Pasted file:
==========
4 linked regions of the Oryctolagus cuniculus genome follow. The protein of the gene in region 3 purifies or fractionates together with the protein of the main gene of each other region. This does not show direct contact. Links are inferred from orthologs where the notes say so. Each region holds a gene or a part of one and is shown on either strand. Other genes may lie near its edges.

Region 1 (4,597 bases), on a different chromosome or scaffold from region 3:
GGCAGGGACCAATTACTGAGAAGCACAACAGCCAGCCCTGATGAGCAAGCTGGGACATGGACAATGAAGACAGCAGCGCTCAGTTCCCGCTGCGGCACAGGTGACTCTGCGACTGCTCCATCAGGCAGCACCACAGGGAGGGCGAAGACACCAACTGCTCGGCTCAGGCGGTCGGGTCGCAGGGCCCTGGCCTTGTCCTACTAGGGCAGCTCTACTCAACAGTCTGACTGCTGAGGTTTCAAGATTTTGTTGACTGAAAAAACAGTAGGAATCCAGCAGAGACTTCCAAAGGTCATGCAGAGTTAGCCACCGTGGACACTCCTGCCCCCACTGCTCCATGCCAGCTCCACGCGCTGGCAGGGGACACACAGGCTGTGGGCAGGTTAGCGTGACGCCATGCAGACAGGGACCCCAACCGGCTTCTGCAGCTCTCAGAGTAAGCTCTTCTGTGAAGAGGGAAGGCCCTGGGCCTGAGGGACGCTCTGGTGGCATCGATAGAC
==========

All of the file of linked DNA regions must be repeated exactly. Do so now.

4 linked regions of the Oryctolagus cuniculus genome follow. The protein of the gene in region 3 purifies or fractionates together with the protein of the main gene of each other region. This does not show direct contact. Links are inferred from orthologs where the notes say so. Each region holds a gene or a part of one and is shown on either strand. Other genes may lie near its edges.

Region 1 (4,597 bases), on a different chromosome or scaffold from region 3:
GGCAGGGACCAATTACTGAGAAGCACAACAGCCAGCCCTGATGAGCAAGCTGGGACATGGACAATGAAGACAGCAGCGCTCAGTTCCCGCTGCGGCACAGGTGACTCTGCGACTGCTCCATCAGGCAGCACCACAGGGAGGGCGAAGACACCAACTGCTCGGCTCAGGCGGTCGGGTCGCAGGGCCCTGGCCTTGTCCTACTAGGGCAGCTCTACTCAACAGTCTGACTGCTGAGGTTTCAAGATTTTGTTGACTGAAAAAACAGTAGGAATCCAGCAGAGACTTCCAAAGGTCATGCAGAGTTAGCCACCGTGGACACTCCTGCCCCCACTGCTCCATGCCAGCTCCACGCGCTGGCAGGGGACACACAGGCTGTGGGCAGGTTAGCGTGACGCCATGCAGACAGGGACCCCAACCGGCTTCTGCAGCTCTCAGAGTAAGCTCTTCTGTGAAGAGGGAAGGCCCTGGGCCTGAGGGACGCTCTGGTGGCATCGATAGAC